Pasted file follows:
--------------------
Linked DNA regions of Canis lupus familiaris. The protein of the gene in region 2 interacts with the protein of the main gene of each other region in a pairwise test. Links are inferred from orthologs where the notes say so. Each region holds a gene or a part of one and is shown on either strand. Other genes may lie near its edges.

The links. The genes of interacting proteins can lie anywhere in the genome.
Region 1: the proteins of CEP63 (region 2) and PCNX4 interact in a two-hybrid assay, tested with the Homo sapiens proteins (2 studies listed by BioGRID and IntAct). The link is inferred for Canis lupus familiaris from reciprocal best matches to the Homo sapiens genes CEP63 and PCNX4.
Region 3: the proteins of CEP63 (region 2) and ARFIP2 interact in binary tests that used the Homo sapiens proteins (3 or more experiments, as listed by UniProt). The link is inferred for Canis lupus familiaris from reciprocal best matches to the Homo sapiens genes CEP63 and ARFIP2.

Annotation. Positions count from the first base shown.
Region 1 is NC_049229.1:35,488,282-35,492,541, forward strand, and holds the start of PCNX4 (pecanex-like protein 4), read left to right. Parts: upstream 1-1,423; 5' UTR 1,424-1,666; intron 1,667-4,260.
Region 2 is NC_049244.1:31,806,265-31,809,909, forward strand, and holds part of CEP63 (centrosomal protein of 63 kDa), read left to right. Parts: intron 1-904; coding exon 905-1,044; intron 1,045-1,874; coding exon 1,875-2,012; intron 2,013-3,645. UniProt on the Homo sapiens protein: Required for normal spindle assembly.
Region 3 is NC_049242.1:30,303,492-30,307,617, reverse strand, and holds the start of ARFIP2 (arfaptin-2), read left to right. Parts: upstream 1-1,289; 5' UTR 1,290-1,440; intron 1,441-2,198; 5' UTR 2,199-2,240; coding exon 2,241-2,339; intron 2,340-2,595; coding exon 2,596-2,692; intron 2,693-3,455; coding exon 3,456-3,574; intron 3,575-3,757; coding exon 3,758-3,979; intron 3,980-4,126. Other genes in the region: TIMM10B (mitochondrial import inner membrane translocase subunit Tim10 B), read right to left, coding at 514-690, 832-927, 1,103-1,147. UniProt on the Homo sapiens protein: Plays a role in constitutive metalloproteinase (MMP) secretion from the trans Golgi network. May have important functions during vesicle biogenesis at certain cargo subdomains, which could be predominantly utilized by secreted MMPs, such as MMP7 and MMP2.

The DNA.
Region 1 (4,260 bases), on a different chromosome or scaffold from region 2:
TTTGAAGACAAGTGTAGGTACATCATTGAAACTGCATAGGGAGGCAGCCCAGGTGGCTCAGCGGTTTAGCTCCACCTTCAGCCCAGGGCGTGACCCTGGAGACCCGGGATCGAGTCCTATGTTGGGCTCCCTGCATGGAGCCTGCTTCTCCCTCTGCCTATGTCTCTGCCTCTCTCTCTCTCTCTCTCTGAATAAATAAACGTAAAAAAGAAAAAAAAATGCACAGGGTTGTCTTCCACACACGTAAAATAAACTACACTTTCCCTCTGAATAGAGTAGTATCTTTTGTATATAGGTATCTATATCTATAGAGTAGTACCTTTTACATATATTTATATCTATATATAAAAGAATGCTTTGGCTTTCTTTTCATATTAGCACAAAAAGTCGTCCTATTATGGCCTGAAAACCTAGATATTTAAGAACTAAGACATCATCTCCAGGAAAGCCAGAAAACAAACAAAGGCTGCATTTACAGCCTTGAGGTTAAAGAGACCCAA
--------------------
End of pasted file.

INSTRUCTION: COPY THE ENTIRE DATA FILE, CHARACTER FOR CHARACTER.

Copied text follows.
Linked DNA regions of Canis lupus familiaris. The protein of the gene in region 2 interacts with the protein of the main gene of each other region in a pairwise test. Links are inferred from orthologs where the notes say so. Each region holds a gene or a part of one and is shown on either strand. Other genes may lie near its edges.

The links. The genes of interacting proteins can lie anywhere in the genome.
Region 1: the proteins of CEP63 (region 2) and PCNX4 interact in a two-hybrid assay, tested with the Homo sapiens proteins (2 studies listed by BioGRID and IntAct). The link is inferred for Canis lupus familiaris from reciprocal best matches to the Homo sapiens genes CEP63 and PCNX4.
Region 3: the proteins of CEP63 (region 2) and ARFIP2 interact in binary tests that used the Homo sapiens proteins (3 or more experiments, as listed by UniProt). The link is inferred for Canis lupus familiaris from reciprocal best matches to the Homo sapiens genes CEP63 and ARFIP2.

Annotation. Positions count from the first base shown.
Region 1 is NC_049229.1:35,488,282-35,492,541, forward strand, and holds the start of PCNX4 (pecanex-like protein 4), read left to right. Parts: upstream 1-1,423; 5' UTR 1,424-1,666; intron 1,667-4,260.
Region 2 is NC_049244.1:31,806,265-31,809,909, forward strand, and holds part of CEP63 (centrosomal protein of 63 kDa), read left to right. Parts: intron 1-904; coding exon 905-1,044; intron 1,045-1,874; coding exon 1,875-2,012; intron 2,013-3,645. UniProt on the Homo sapiens protein: Required for normal spindle assembly.
Region 3 is NC_049242.1:30,303,492-30,307,617, reverse strand, and holds the start of ARFIP2 (arfaptin-2), read left to right. Parts: upstream 1-1,289; 5' UTR 1,290-1,440; intron 1,441-2,198; 5' UTR 2,199-2,240; coding exon 2,241-2,339; intron 2,340-2,595; coding exon 2,596-2,692; intron 2,693-3,455; coding exon 3,456-3,574; intron 3,575-3,757; coding exon 3,758-3,979; intron 3,980-4,126. Other genes in the region: TIMM10B (mitochondrial import inner membrane translocase subunit Tim10 B), read right to left, coding at 514-690, 832-927, 1,103-1,147. UniProt on the Homo sapiens protein: Plays a role in constitutive metalloproteinase (MMP) secretion from the trans Golgi network. May have important functions during vesicle biogenesis at certain cargo subdomains, which could be predominantly utilized by secreted MMPs, such as MMP7 and MMP2.

The DNA.
Region 1 (4,260 bases), on a different chromosome or scaffold from region 2:
TTTGAAGACAAGTGTAGGTACATCATTGAAACTGCATAGGGAGGCAGCCCAGGTGGCTCAGCGGTTTAGCTCCACCTTCAGCCCAGGGCGTGACCCTGGAGACCCGGGATCGAGTCCTATGTTGGGCTCCCTGCATGGAGCCTGCTTCTCCCTCTGCCTATGTCTCTGCCTCTCTCTCTCTCTCTCTCTGAATAAATAAACGTAAAAAAGAAAAAAAAATGCACAGGGTTGTCTTCCACACACGTAAAATAAACTACACTTTCCCTCTGAATAGAGTAGTATCTTTTGTATATAGGTATCTATATCTATAGAGTAGTACCTTTTACATATATTTATATCTATATATAAAAGAATGCTTTGGCTTTCTTTTCATATTAGCACAAAAAGTCGTCCTATTATGGCCTGAAAACCTAGATATTTAAGAACTAAGACATCATCTCCAGGAAAGCCAGAAAACAAACAAAGGCTGCATTTACAGCCTTGAGGTTAAAGAGACCCAA